How Opera, Fairy Tales, Trees, and Lullabies Led to Nazism

Midnight in Paris--a film that takes us back to Jazz Age Paris and the Lost Generation. And then the city in the Belle Epoque. It could just as well have been turn-of-the-century Vienna, 1950s New York, Victorian London, Hollywood in the silver screen era, or Silicon Valley in the 70s.  Today, I want to share …

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How Sci-Fi Shaped the Past, and Shapes the Future

"Anything one man can imagine, another man can make real..." Science fiction has quite a lot to do with the way we live now, having directly driven much scientific and technological progress around the world for at least the last 150 years. One might ask how or why, and the answer is very simple: sci-fi …

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Monday at the Museum: 14 X-planes at the National Museum of the U.S. Air Force

The "X" classification in research and development simply marks an invention's current use as "experimental." Some such inventions make it beyond that stage; the majority of those that follow did not. Whatever their contributions to aeronautics in the United States, these X-planes can be appreciated for their interesting designs. 1. The Avrocar Actually Canadian in …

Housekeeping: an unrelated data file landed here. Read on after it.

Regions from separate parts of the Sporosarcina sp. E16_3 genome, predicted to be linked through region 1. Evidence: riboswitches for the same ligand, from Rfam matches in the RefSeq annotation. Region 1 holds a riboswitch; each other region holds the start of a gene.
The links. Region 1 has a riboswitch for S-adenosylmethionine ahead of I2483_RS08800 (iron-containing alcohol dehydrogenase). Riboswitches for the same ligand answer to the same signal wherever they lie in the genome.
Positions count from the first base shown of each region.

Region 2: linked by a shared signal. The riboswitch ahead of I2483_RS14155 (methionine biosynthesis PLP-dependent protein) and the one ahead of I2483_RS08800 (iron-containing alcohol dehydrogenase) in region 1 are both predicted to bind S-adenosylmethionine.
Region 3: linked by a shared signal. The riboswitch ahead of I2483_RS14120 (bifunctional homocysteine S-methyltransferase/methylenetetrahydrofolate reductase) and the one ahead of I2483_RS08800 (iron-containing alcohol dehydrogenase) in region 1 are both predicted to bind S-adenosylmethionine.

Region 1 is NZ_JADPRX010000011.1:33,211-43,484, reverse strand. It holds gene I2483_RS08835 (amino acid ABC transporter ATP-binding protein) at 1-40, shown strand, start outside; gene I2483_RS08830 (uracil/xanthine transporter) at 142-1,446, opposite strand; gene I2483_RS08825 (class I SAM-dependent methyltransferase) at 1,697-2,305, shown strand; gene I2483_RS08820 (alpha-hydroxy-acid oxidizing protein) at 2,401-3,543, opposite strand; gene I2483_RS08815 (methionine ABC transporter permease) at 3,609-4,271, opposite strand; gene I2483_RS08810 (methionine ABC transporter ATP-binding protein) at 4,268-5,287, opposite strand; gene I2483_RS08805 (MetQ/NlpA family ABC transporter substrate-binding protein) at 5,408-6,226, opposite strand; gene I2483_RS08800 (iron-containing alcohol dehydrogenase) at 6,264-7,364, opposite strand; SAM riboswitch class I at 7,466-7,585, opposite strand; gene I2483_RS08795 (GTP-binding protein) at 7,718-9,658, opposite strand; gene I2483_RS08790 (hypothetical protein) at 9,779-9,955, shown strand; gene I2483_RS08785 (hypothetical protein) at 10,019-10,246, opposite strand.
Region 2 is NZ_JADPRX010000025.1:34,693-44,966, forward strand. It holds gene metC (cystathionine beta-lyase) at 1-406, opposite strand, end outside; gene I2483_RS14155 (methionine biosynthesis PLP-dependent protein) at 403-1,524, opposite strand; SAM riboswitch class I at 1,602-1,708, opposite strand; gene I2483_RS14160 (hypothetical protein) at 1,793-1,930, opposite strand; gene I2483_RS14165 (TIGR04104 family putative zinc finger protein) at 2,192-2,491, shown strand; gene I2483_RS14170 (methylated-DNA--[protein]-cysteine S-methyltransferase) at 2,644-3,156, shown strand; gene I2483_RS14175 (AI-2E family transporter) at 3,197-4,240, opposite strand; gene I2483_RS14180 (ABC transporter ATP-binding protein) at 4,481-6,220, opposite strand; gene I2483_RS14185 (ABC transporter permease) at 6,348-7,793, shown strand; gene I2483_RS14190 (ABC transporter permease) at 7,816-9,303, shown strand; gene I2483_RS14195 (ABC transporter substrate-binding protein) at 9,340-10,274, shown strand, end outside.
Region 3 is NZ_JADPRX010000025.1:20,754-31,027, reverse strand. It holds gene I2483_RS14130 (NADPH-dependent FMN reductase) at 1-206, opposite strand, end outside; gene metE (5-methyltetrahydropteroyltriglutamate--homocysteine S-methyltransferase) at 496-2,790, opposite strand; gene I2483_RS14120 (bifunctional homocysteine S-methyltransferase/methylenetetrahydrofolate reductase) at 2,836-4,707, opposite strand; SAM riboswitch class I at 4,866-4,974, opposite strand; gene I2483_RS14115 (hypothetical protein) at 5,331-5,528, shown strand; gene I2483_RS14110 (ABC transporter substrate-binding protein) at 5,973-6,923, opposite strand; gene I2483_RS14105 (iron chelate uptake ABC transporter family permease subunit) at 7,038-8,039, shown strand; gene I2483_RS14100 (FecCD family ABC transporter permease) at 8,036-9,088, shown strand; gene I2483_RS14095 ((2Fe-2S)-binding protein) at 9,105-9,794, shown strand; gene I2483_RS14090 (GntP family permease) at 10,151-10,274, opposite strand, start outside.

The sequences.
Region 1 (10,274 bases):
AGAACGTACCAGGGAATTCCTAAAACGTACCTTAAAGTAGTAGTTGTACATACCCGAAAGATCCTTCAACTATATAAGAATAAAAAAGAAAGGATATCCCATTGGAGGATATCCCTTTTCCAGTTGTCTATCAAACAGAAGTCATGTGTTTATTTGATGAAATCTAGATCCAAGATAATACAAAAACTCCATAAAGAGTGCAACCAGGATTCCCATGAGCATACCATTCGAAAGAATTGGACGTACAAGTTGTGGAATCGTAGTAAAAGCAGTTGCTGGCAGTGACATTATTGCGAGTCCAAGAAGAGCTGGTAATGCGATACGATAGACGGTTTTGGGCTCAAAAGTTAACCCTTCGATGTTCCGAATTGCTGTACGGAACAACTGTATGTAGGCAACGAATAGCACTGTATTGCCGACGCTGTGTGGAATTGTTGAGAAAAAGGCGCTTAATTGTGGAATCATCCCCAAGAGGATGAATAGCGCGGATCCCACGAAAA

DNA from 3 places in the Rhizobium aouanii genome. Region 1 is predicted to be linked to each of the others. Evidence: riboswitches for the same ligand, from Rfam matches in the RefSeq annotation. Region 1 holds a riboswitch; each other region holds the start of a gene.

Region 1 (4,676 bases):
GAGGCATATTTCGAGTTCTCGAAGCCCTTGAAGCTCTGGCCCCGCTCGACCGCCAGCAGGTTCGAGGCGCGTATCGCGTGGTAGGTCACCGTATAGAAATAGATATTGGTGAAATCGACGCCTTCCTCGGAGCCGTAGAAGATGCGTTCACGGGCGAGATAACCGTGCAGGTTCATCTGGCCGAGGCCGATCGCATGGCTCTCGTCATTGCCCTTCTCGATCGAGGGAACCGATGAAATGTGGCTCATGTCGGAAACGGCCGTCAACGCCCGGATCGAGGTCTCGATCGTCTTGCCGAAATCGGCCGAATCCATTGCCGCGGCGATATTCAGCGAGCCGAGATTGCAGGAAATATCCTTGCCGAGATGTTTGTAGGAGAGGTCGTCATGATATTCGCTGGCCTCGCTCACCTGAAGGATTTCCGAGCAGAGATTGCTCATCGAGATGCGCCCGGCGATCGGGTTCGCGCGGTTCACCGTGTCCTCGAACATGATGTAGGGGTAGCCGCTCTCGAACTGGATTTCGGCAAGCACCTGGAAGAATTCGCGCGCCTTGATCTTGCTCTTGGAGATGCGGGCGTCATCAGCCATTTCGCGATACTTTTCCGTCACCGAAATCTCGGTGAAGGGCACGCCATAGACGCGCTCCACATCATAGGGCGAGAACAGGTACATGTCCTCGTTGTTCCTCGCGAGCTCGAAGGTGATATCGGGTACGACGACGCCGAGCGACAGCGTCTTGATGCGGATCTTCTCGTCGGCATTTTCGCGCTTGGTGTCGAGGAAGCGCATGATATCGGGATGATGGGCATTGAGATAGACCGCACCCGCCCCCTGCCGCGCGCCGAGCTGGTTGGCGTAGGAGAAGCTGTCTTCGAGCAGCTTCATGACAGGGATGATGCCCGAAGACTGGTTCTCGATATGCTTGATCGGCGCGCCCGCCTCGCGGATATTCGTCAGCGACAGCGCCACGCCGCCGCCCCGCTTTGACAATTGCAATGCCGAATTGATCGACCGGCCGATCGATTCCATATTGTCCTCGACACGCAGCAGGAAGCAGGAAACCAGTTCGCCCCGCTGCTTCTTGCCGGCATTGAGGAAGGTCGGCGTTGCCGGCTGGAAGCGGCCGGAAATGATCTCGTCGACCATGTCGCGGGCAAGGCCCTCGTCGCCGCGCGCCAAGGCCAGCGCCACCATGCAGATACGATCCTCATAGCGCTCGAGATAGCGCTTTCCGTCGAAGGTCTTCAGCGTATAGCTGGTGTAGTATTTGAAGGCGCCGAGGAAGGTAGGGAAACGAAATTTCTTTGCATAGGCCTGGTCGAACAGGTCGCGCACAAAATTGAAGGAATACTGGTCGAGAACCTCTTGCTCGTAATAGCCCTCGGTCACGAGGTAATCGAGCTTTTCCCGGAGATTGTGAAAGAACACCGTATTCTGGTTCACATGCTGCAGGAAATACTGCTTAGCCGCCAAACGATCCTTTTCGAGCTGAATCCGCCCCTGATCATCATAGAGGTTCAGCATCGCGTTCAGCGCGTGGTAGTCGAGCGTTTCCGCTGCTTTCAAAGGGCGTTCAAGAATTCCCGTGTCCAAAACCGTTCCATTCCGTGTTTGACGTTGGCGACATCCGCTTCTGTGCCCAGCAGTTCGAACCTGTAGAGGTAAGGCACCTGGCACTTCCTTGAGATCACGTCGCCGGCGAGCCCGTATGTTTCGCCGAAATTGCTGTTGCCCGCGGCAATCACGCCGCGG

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Monday at the Museum: Taking Tea at the Met

Monday seems like the perfect day of the week to dive down the proverbial rabbit hole, perhaps into a museum's collection. There are plenty of items awaiting individual discovery, like these eleven tea-related objects from the Metropolitan Museum of Art. First, a tea service by Eero Saarinen's father, Eliel. This futuristic set would sit pretty …

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When Love of the Game Erupted into Utter Pandemonium

Sometimes sports bring out the best in humanity. But more often than bringing out our best, sports bring out the worst--or, simply, the crazy. 70s-era baseball might just take the cake for "most fanatical followers," or could at least win award for "most likely to rage." The following three vignettes demonstrate a penchant for mob …

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On the Radar: When Everyone Had Stoves, But Not Ovens

Called a four banal (common oven, sometimes called four à pain), the history of this oven's practice spanned from medieval times until as recently as World War II. French seigneurs provided their serfs with a communal oven, run by a fournier, to meet their baking needs. Every house could build a fire over which they …

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L’art de la bohème in Turn-of-the-Century Montmartre

Now what many Parisians consider an arrondissement almost wholly belonging to tourists, Montmartre was once a bucolic village on a hill where artists flocked to escape from the city. Something about this cross between city and country inspired the beautiful and, often, the absurd. Picasso got his start in Montmartre before gaining popularity, Van Gogh created …

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